: The area in the upper half-plane () or lower half-plane () inside the contour but outside the lenses.

: The part of the upper half-plane () or lower half-plane () outside the contour .

We also define

(3-1)
Figure 2: The contours for the critical case. When we construct the local parametrix near we will deform the contour inside such that and overlap.

With these definitions of regions and contours, we define in each region by

(3-2)

where

(3-3)

and

(3-4)

Then satisfies the following jump conditions (see Figure 2 for the orientation of the contours):

(3-5)

and the boundary condition

(3-6)

Here we have defined by which is some constant on each gap.

We will show below that the above Riemann-Hilbert problem is exponentially close to a simpler one away from the turning points such as . To be more precise, let us define a shrinking disk centered at by

(3-7)

Here we have chosen the diameter of the disk so that (refer to (2-12))

(3-8)

is uniformly bounded on as . From the expansion (2-4) and (3-7) we note

(3-9)

To complete the error analysis we will also need a fixed-size disk around . Fix a small and define to be the finite disk centered at with fixed radius . For large enough, we have . We will show in Section 5 that, for outside and a finite distance away from the other turning points (the ’s, ’s, and ), the Riemann-Hilbert problem for is exponentially close to that for the outer-parametrix as with the proper choices of and . The necessary data on the effective potentials , , and is contained in Lemma 5.5. Thus we propose the following model Riemann-Hilbert problem for the outer parametrix.

Definition 3.2.

In the critical case, the outer parametrix is defined as the solution of the Riemann-Hilbert problem

(3-10)

The function is defined below the equation (3-6).

This Riemann-Hilbert problem is essentially . The unique solution is given in [25] Lemma 4.3, or in [13] Lemma 4.6 in a slightly more generalized setup. We refer the interested reader to those papers since this is not essential here. In the subsequent analysis we will only need the following information.

Lemma 3.3.

Define

(3-11)

Then for , there is a unique holomorphic matrix-valued function with determinant one such that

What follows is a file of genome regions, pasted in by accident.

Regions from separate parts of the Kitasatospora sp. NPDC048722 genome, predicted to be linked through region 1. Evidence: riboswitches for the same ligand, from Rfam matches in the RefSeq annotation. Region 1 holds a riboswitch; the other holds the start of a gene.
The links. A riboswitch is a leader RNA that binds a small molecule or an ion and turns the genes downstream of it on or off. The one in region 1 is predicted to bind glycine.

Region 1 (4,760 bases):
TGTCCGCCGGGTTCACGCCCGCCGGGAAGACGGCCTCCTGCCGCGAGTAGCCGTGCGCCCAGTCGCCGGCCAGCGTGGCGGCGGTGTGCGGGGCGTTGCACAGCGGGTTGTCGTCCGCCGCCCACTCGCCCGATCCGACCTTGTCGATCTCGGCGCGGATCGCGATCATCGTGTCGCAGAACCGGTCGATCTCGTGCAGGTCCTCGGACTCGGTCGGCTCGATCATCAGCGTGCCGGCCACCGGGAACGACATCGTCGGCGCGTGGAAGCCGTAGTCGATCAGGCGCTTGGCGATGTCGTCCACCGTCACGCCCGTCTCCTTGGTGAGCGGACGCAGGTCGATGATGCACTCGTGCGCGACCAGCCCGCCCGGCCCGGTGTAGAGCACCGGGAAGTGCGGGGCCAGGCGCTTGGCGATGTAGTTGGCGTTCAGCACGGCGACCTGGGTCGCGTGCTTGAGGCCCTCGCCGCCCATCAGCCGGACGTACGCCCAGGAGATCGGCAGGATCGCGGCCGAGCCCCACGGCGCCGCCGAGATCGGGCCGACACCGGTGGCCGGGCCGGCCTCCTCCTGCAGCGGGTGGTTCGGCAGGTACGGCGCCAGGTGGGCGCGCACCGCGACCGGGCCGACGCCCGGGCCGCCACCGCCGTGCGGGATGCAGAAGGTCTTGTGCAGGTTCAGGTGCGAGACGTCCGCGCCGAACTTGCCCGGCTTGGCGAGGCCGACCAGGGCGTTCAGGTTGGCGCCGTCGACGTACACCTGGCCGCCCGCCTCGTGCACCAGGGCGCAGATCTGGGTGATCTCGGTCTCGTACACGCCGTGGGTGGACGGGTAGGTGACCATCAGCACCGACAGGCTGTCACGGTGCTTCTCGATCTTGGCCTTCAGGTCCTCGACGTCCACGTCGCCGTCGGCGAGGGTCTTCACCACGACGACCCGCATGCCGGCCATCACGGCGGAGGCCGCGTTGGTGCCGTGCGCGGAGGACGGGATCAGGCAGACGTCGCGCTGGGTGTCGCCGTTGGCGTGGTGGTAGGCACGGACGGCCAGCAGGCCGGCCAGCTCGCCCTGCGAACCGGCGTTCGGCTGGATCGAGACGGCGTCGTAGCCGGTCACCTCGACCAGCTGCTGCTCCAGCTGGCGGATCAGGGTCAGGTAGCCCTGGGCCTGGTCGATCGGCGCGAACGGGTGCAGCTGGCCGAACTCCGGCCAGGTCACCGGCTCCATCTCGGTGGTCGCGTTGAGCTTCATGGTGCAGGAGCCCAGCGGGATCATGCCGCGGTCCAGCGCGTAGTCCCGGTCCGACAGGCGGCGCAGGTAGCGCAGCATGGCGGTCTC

(3-12)

as . In addition, has a limit as and

(3-13)
Proof.

A direct check shows that has the same jumps as in a neighborhood of . Thus the ratio has no jump discontinuities inside and hence may have at most an isolated singularity at . Furthermore, this product has at worst a square-root singularity at (coming from the product of the quarter-root singularities in and ). In the absence of a branch cut, this means is holomorphic. Finally, (3-13) follows from the definition of in (2-3) and the dependence of on . ∎

4 The local parametrix near

We begin this section by expressing the Riemann-Hilbert problem satisfied by inside in terms of the local coordinate . Zooming in on , the contours are shown in Figure 4. There we collapse the global contours and a part of into and . The regions II and III are parts of the region .

Using the identities below,

(4-1)
(4-2)

we see that satisfies the following Riemann-Hilbert problem inside the disk :

(4-3)

We construct below a local parametrix that solves a Riemann-Hilbert problem similar to the above.

4.1 -Airy parametrix

Figure 3: Contours where has jumps. The location of the center can be in any finite domain.
Figure 4: Contours to define the generalized Airy functions. The center is located at .

The th derivative of the standard Airy function admits the contour integral representation

(4-4)

where the contour is shown in Figure 4. Extending the standard Airy function, we will need the following generalized Airy functions.

Definition 4.1.

Let us define the following generalized Airy functions corresponding to each contour in Figure 4.